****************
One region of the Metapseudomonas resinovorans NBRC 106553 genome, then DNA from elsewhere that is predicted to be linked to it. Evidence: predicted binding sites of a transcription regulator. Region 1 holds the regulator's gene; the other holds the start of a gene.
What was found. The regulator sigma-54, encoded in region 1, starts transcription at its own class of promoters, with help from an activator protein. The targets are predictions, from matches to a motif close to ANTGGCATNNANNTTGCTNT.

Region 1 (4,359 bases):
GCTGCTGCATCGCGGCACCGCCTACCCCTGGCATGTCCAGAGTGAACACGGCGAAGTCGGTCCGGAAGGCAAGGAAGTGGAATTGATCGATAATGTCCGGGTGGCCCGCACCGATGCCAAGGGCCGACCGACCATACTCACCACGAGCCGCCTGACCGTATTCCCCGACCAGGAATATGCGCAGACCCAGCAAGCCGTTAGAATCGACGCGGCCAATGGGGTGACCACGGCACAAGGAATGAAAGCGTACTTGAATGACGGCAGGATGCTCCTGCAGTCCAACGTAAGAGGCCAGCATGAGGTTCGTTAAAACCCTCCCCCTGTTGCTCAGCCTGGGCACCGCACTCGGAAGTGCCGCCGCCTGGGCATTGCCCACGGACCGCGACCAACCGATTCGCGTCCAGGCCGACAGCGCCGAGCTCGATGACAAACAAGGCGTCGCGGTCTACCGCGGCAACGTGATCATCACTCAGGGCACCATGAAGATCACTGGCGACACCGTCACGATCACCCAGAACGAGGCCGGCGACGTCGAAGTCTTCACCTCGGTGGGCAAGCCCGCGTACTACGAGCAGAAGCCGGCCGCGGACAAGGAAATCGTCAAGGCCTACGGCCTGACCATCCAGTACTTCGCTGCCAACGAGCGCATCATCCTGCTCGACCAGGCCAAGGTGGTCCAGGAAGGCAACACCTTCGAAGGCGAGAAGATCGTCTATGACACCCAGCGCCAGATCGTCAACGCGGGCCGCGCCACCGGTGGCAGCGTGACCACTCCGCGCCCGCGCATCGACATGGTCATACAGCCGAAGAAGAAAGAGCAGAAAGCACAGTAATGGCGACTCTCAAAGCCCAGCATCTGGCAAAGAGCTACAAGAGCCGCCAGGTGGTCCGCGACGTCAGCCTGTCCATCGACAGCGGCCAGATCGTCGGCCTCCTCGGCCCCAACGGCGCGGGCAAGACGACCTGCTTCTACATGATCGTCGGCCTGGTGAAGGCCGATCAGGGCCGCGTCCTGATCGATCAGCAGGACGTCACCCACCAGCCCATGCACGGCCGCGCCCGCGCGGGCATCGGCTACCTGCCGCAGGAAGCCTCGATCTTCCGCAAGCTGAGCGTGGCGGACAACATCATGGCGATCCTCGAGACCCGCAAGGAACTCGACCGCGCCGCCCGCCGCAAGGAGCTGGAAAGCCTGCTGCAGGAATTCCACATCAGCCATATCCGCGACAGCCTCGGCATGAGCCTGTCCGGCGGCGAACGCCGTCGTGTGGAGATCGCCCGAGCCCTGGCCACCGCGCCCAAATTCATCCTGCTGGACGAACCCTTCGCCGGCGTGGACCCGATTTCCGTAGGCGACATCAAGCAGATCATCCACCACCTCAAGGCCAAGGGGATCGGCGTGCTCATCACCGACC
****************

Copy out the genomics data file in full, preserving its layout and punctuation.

One region of the Metapseudomonas resinovorans NBRC 106553 genome, then DNA from elsewhere that is predicted to be linked to it. Evidence: predicted binding sites of a transcription regulator. Region 1 holds the regulator's gene; the other holds the start of a gene.
What was found. The regulator sigma-54, encoded in region 1, starts transcription at its own class of promoters, with help from an activator protein. The targets are predictions, from matches to a motif close to ANTGGCATNNANNTTGCTNT.

Region 1 (4,359 bases):
GCTGCTGCATCGCGGCACCGCCTACCCCTGGCATGTCCAGAGTGAACACGGCGAAGTCGGTCCGGAAGGCAAGGAAGTGGAATTGATCGATAATGTCCGGGTGGCCCGCACCGATGCCAAGGGCCGACCGACCATACTCACCACGAGCCGCCTGACCGTATTCCCCGACCAGGAATATGCGCAGACCCAGCAAGCCGTTAGAATCGACGCGGCCAATGGGGTGACCACGGCACAAGGAATGAAAGCGTACTTGAATGACGGCAGGATGCTCCTGCAGTCCAACGTAAGAGGCCAGCATGAGGTTCGTTAAAACCCTCCCCCTGTTGCTCAGCCTGGGCACCGCACTCGGAAGTGCCGCCGCCTGGGCATTGCCCACGGACCGCGACCAACCGATTCGCGTCCAGGCCGACAGCGCCGAGCTCGATGACAAACAAGGCGTCGCGGTCTACCGCGGCAACGTGATCATCACTCAGGGCACCATGAAGATCACTGGCGACACCGTCACGATCACCCAGAACGAGGCCGGCGACGTCGAAGTCTTCACCTCGGTGGGCAAGCCCGCGTACTACGAGCAGAAGCCGGCCGCGGACAAGGAAATCGTCAAGGCCTACGGCCTGACCATCCAGTACTTCGCTGCCAACGAGCGCATCATCCTGCTCGACCAGGCCAAGGTGGTCCAGGAAGGCAACACCTTCGAAGGCGAGAAGATCGTCTATGACACCCAGCGCCAGATCGTCAACGCGGGCCGCGCCACCGGTGGCAGCGTGACCACTCCGCGCCCGCGCATCGACATGGTCATACAGCCGAAGAAGAAAGAGCAGAAAGCACAGTAATGGCGACTCTCAAAGCCCAGCATCTGGCAAAGAGCTACAAGAGCCGCCAGGTGGTCCGCGACGTCAGCCTGTCCATCGACAGCGGCCAGATCGTCGGCCTCCTCGGCCCCAACGGCGCGGGCAAGACGACCTGCTTCTACATGATCGTCGGCCTGGTGAAGGCCGATCAGGGCCGCGTCCTGATCGATCAGCAGGACGTCACCCACCAGCCCATGCACGGCCGCGCCCGCGCGGGCATCGGCTACCTGCCGCAGGAAGCCTCGATCTTCCGCAAGCTGAGCGTGGCGGACAACATCATGGCGATCCTCGAGACCCGCAAGGAACTCGACCGCGCCGCCCGCCGCAAGGAGCTGGAAAGCCTGCTGCAGGAATTCCACATCAGCCATATCCGCGACAGCCTCGGCATGAGCCTGTCCGGCGGCGAACGCCGTCGTGTGGAGATCGCCCGAGCCCTGGCCACCGCGCCCAAATTCATCCTGCTGGACGAACCCTTCGCCGGCGTGGACCCGATTTCCGTAGGCGACATCAAGCAGATCATCCACCACCTCAAGGCCAAGGGGATCGGCGTGCTCATCACCGACC